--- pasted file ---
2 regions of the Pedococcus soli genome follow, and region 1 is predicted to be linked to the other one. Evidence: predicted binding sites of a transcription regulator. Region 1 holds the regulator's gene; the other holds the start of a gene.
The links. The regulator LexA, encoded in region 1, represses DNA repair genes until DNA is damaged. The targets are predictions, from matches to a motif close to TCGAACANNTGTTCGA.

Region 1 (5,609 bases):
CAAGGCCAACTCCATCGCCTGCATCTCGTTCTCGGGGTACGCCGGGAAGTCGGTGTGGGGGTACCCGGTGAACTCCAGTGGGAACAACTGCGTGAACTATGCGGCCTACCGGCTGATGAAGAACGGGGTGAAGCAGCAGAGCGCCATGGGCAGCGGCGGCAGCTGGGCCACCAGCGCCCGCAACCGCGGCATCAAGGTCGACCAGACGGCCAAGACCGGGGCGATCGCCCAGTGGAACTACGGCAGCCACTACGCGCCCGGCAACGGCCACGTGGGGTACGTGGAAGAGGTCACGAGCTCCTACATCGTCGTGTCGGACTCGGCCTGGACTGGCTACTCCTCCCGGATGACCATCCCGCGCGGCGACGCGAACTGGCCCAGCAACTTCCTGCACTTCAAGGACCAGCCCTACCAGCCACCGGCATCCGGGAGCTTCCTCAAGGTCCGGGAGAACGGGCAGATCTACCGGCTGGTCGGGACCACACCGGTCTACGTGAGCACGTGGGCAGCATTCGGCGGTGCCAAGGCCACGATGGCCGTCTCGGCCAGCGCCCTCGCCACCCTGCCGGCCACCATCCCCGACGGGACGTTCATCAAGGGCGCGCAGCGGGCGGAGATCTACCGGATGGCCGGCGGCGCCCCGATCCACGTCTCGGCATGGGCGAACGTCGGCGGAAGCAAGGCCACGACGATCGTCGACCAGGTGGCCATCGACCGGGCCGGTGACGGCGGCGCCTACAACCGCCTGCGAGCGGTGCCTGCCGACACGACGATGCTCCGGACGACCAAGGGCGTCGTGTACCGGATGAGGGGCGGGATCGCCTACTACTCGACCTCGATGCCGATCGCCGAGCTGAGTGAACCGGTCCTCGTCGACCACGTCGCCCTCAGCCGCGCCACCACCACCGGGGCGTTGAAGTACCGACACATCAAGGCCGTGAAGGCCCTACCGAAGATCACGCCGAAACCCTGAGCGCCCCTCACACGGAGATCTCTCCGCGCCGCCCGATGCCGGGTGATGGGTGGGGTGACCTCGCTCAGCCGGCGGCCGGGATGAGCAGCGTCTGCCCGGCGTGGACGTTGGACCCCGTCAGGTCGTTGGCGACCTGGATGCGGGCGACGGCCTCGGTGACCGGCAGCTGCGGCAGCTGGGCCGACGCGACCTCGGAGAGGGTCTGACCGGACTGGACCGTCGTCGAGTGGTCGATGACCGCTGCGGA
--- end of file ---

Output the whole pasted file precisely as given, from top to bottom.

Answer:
2 regions of the Pedococcus soli genome follow, and region 1 is predicted to be linked to the other one. Evidence: predicted binding sites of a transcription regulator. Region 1 holds the regulator's gene; the other holds the start of a gene.
The links. The regulator LexA, encoded in region 1, represses DNA repair genes until DNA is damaged. The targets are predictions, from matches to a motif close to TCGAACANNTGTTCGA.

Region 1 (5,609 bases):
CAAGGCCAACTCCATCGCCTGCATCTCGTTCTCGGGGTACGCCGGGAAGTCGGTGTGGGGGTACCCGGTGAACTCCAGTGGGAACAACTGCGTGAACTATGCGGCCTACCGGCTGATGAAGAACGGGGTGAAGCAGCAGAGCGCCATGGGCAGCGGCGGCAGCTGGGCCACCAGCGCCCGCAACCGCGGCATCAAGGTCGACCAGACGGCCAAGACCGGGGCGATCGCCCAGTGGAACTACGGCAGCCACTACGCGCCCGGCAACGGCCACGTGGGGTACGTGGAAGAGGTCACGAGCTCCTACATCGTCGTGTCGGACTCGGCCTGGACTGGCTACTCCTCCCGGATGACCATCCCGCGCGGCGACGCGAACTGGCCCAGCAACTTCCTGCACTTCAAGGACCAGCCCTACCAGCCACCGGCATCCGGGAGCTTCCTCAAGGTCCGGGAGAACGGGCAGATCTACCGGCTGGTCGGGACCACACCGGTCTACGTGAGCACGTGGGCAGCATTCGGCGGTGCCAAGGCCACGATGGCCGTCTCGGCCAGCGCCCTCGCCACCCTGCCGGCCACCATCCCCGACGGGACGTTCATCAAGGGCGCGCAGCGGGCGGAGATCTACCGGATGGCCGGCGGCGCCCCGATCCACGTCTCGGCATGGGCGAACGTCGGCGGAAGCAAGGCCACGACGATCGTCGACCAGGTGGCCATCGACCGGGCCGGTGACGGCGGCGCCTACAACCGCCTGCGAGCGGTGCCTGCCGACACGACGATGCTCCGGACGACCAAGGGCGTCGTGTACCGGATGAGGGGCGGGATCGCCTACTACTCGACCTCGATGCCGATCGCCGAGCTGAGTGAACCGGTCCTCGTCGACCACGTCGCCCTCAGCCGCGCCACCACCACCGGGGCGTTGAAGTACCGACACATCAAGGCCGTGAAGGCCCTACCGAAGATCACGCCGAAACCCTGAGCGCCCCTCACACGGAGATCTCTCCGCGCCGCCCGATGCCGGGTGATGGGTGGGGTGACCTCGCTCAGCCGGCGGCCGGGATGAGCAGCGTCTGCCCGGCGTGGACGTTGGACCCCGTCAGGTCGTTGGCGACCTGGATGCGGGCGACGGCCTCGGTGACCGGCAGCTGCGGCAGCTGGGCCGACGCGACCTCGGAGAGGGTCTGACCGGACTGGACCGTCGTCGAGTGGTCGATGACCGCTGCGGA